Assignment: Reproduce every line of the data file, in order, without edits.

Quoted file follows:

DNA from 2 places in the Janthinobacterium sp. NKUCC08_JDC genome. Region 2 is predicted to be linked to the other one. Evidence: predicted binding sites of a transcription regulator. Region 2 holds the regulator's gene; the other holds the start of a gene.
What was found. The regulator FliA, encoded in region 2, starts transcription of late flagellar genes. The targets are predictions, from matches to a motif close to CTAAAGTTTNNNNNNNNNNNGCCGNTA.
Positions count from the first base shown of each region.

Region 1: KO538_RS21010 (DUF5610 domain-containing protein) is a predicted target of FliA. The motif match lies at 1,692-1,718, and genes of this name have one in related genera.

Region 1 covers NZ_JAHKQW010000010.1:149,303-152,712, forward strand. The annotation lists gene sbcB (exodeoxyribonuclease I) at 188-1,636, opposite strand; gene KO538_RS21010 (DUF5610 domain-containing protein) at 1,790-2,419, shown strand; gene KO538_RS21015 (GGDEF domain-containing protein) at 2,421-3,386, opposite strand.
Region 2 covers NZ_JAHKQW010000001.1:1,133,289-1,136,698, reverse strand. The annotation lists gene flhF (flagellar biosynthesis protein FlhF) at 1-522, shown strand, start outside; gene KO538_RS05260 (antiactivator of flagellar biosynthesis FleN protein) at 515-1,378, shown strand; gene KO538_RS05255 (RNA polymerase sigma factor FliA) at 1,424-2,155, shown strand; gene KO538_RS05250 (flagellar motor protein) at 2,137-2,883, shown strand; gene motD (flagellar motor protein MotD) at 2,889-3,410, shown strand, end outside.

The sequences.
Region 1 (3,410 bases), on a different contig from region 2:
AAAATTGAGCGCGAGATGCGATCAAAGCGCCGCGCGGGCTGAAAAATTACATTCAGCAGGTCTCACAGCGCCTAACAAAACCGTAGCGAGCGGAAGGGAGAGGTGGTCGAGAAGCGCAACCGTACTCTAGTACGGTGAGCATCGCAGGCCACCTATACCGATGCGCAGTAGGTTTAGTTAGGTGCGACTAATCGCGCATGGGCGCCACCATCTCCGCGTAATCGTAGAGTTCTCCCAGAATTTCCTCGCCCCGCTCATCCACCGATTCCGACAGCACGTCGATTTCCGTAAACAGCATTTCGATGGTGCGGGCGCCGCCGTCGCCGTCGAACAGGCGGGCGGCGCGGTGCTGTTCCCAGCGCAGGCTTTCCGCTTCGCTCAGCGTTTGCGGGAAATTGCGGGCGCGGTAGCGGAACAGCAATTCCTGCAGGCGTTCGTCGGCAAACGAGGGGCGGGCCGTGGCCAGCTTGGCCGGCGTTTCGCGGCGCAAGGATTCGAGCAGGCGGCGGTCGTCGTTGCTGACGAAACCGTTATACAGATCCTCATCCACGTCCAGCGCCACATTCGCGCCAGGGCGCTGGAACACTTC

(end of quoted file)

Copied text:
DNA from 2 places in the Janthinobacterium sp. NKUCC08_JDC genome. Region 2 is predicted to be linked to the other one. Evidence: predicted binding sites of a transcription regulator. Region 2 holds the regulator's gene; the other holds the start of a gene.
What was found. The regulator FliA, encoded in region 2, starts transcription of late flagellar genes. The targets are predictions, from matches to a motif close to CTAAAGTTTNNNNNNNNNNNGCCGNTA.
Positions count from the first base shown of each region.

Region 1: KO538_RS21010 (DUF5610 domain-containing protein) is a predicted target of FliA. The motif match lies at 1,692-1,718, and genes of this name have one in related genera.

Region 1 covers NZ_JAHKQW010000010.1:149,303-152,712, forward strand. The annotation lists gene sbcB (exodeoxyribonuclease I) at 188-1,636, opposite strand; gene KO538_RS21010 (DUF5610 domain-containing protein) at 1,790-2,419, shown strand; gene KO538_RS21015 (GGDEF domain-containing protein) at 2,421-3,386, opposite strand.
Region 2 covers NZ_JAHKQW010000001.1:1,133,289-1,136,698, reverse strand. The annotation lists gene flhF (flagellar biosynthesis protein FlhF) at 1-522, shown strand, start outside; gene KO538_RS05260 (antiactivator of flagellar biosynthesis FleN protein) at 515-1,378, shown strand; gene KO538_RS05255 (RNA polymerase sigma factor FliA) at 1,424-2,155, shown strand; gene KO538_RS05250 (flagellar motor protein) at 2,137-2,883, shown strand; gene motD (flagellar motor protein MotD) at 2,889-3,410, shown strand, end outside.

The sequences.
Region 1 (3,410 bases), on a different contig from region 2:
AAAATTGAGCGCGAGATGCGATCAAAGCGCCGCGCGGGCTGAAAAATTACATTCAGCAGGTCTCACAGCGCCTAACAAAACCGTAGCGAGCGGAAGGGAGAGGTGGTCGAGAAGCGCAACCGTACTCTAGTACGGTGAGCATCGCAGGCCACCTATACCGATGCGCAGTAGGTTTAGTTAGGTGCGACTAATCGCGCATGGGCGCCACCATCTCCGCGTAATCGTAGAGTTCTCCCAGAATTTCCTCGCCCCGCTCATCCACCGATTCCGACAGCACGTCGATTTCCGTAAACAGCATTTCGATGGTGCGGGCGCCGCCGTCGCCGTCGAACAGGCGGGCGGCGCGGTGCTGTTCCCAGCGCAGGCTTTCCGCTTCGCTCAGCGTTTGCGGGAAATTGCGGGCGCGGTAGCGGAACAGCAATTCCTGCAGGCGTTCGTCGGCAAACGAGGGGCGGGCCGTGGCCAGCTTGGCCGGCGTTTCGCGGCGCAAGGATTCGAGCAGGCGGCGGTCGTCGTTGCTGACGAAACCGTTATACAGATCCTCATCCACGTCCAGCGCCACATTCGCGCCAGGGCGCTGGAACACTTC